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Fictions of DignityEmbodying Human Rights in World Literature$
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Elizabeth S. Anker

Print publication date: 2012

Print ISBN-13: 9780801451362

Published to Cornell Scholarship Online: August 2016

DOI: 10.7591/cornell/9780801451362.001.0001

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Small Places, Close to Home

Small Places, Close to Home

Chapter:
(p.220) Coda Small Places, Close to Home
Source:
Fictions of Dignity
Author(s):

Elizabeth S. Anker

Publisher:
Cornell University Press
DOI:10.7591/cornell/9780801451362.003.0008

This book has demonstrated how an “embodied politics of reading” can negotiate broad questions about social justice. It has suggested how narrative literature might replenish and recuperate our increasingly depleted cultural and social imaginaries, counteracting the very patterns of which Arundhati Roy despairs in Field Notes on Democracy (2009). To conclude, it asks a number of questions, such as what sort of ethic, or wider fabric of commitments, can ultimately be extracted from a politics of reading; what values and ideals are ancillary to a hermeneutic attention to embodiment; and how a vision of social justice it has articulated might be located within the larger intellectual and political evolution of human rights. Finally, it considers Maurice Merleau-Ponty's reflections on the contemporary discourses of human rights and especially his insistence that we need to reorient talk of human rights closer to the ground, away from both the idealism and the platitudes in which politics often deals.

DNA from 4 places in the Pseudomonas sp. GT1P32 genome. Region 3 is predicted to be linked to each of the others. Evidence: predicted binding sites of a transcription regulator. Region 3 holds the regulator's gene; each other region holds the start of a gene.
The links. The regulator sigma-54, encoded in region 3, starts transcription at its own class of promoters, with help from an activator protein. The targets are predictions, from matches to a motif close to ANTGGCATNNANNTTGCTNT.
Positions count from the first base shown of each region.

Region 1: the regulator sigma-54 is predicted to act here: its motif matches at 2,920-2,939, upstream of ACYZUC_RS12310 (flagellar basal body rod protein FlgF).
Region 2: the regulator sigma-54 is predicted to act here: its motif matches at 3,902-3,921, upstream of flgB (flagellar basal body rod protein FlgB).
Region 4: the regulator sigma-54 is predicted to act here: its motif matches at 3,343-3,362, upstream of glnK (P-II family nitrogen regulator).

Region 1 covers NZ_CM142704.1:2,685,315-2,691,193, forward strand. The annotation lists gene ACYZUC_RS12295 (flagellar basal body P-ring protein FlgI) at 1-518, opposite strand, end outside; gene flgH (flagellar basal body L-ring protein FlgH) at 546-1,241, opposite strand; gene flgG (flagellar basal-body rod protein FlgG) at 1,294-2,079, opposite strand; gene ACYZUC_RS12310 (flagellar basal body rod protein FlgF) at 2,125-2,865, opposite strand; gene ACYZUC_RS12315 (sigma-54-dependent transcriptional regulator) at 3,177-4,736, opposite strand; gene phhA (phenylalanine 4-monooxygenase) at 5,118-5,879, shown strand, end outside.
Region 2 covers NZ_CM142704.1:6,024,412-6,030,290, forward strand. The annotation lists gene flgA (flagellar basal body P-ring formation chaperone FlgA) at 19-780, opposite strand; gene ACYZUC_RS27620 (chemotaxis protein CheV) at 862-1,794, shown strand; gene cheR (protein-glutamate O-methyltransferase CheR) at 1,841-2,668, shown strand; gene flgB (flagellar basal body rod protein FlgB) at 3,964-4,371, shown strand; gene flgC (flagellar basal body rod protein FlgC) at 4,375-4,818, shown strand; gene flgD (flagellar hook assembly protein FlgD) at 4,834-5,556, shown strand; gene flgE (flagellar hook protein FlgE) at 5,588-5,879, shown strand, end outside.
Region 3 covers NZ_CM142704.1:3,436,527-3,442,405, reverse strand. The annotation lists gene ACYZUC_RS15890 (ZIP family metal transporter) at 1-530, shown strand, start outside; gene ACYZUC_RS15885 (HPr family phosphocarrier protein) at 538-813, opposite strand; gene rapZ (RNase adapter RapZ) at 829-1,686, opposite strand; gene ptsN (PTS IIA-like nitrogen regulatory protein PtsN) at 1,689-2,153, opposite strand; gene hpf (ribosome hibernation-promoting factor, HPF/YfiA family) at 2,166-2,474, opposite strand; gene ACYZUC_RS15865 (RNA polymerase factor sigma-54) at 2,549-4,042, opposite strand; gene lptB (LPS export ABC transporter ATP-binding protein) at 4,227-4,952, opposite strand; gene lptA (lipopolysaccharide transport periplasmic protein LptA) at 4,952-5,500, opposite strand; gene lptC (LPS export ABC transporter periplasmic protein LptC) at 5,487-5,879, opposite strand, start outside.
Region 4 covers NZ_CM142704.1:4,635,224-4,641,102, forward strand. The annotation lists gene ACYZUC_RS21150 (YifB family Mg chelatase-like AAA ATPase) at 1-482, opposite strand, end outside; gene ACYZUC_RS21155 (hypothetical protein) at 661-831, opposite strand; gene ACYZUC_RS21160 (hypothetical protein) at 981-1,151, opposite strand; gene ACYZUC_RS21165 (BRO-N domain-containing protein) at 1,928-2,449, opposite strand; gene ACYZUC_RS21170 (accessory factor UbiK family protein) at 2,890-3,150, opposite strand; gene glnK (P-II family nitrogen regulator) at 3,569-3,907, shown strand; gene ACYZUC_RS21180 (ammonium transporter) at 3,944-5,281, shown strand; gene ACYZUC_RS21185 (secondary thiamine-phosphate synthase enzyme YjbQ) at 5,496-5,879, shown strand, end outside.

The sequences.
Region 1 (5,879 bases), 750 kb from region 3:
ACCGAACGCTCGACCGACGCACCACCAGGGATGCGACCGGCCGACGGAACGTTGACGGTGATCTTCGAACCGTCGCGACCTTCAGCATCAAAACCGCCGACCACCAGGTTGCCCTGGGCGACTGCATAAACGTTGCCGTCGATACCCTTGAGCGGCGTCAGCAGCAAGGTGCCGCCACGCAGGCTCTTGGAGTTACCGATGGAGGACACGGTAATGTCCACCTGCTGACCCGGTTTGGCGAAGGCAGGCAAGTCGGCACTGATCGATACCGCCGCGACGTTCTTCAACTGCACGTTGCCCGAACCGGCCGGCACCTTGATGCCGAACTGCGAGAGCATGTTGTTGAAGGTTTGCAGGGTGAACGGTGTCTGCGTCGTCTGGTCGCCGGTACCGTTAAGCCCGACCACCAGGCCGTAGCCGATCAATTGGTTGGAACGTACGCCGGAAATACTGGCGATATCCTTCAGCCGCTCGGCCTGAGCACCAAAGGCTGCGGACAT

Keywords:   embodied politics of reading, social justice, narrative literature, Arundhati Roy, embodiment, human rights, Maurice Merleau-Ponty

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